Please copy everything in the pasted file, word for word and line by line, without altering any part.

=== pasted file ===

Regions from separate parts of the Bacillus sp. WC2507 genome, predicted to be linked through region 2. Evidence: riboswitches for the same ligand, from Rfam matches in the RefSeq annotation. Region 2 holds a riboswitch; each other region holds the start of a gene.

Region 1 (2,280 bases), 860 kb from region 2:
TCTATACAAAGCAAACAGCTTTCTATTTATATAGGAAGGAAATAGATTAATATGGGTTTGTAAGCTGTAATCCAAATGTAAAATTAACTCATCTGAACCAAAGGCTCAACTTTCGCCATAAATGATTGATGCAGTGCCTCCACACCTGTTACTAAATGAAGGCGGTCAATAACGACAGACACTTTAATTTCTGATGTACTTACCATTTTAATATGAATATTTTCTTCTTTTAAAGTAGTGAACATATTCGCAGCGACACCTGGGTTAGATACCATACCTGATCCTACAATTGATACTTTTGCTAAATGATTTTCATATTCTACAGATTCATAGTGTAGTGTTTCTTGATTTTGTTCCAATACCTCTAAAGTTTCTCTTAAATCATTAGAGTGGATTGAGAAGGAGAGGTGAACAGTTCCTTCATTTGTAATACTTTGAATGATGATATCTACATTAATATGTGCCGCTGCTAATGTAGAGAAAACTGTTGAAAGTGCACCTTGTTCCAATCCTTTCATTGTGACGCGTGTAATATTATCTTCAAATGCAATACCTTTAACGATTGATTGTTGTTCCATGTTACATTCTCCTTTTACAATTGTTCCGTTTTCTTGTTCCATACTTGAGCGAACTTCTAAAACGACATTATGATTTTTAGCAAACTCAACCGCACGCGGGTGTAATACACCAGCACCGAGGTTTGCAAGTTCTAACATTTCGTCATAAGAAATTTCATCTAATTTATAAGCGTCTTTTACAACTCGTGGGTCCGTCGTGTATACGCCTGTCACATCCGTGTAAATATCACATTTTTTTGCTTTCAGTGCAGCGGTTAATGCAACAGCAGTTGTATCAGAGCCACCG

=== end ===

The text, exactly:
Regions from separate parts of the Bacillus sp. WC2507 genome, predicted to be linked through region 2. Evidence: riboswitches for the same ligand, from Rfam matches in the RefSeq annotation. Region 2 holds a riboswitch; each other region holds the start of a gene.

Region 1 (2,280 bases), 860 kb from region 2:
TCTATACAAAGCAAACAGCTTTCTATTTATATAGGAAGGAAATAGATTAATATGGGTTTGTAAGCTGTAATCCAAATGTAAAATTAACTCATCTGAACCAAAGGCTCAACTTTCGCCATAAATGATTGATGCAGTGCCTCCACACCTGTTACTAAATGAAGGCGGTCAATAACGACAGACACTTTAATTTCTGATGTACTTACCATTTTAATATGAATATTTTCTTCTTTTAAAGTAGTGAACATATTCGCAGCGACACCTGGGTTAGATACCATACCTGATCCTACAATTGATACTTTTGCTAAATGATTTTCATATTCTACAGATTCATAGTGTAGTGTTTCTTGATTTTGTTCCAATACCTCTAAAGTTTCTCTTAAATCATTAGAGTGGATTGAGAAGGAGAGGTGAACAGTTCCTTCATTTGTAATACTTTGAATGATGATATCTACATTAATATGTGCCGCTGCTAATGTAGAGAAAACTGTTGAAAGTGCACCTTGTTCCAATCCTTTCATTGTGACGCGTGTAATATTATCTTCAAATGCAATACCTTTAACGATTGATTGTTGTTCCATGTTACATTCTCCTTTTACAATTGTTCCGTTTTCTTGTTCCATACTTGAGCGAACTTCTAAAACGACATTATGATTTTTAGCAAACTCAACCGCACGCGGGTGTAATACACCAGCACCGAGGTTTGCAAGTTCTAACATTTCGTCATAAGAAATTTCATCTAATTTATAAGCGTCTTTTACAACTCGTGGGTCCGTCGTGTATACGCCTGTCACATCCGTGTAAATATCACATTTTTTTGCTTTCAGTGCAGCGGTTAATGCAACAGCAGTTGTATCAGAGCCACCG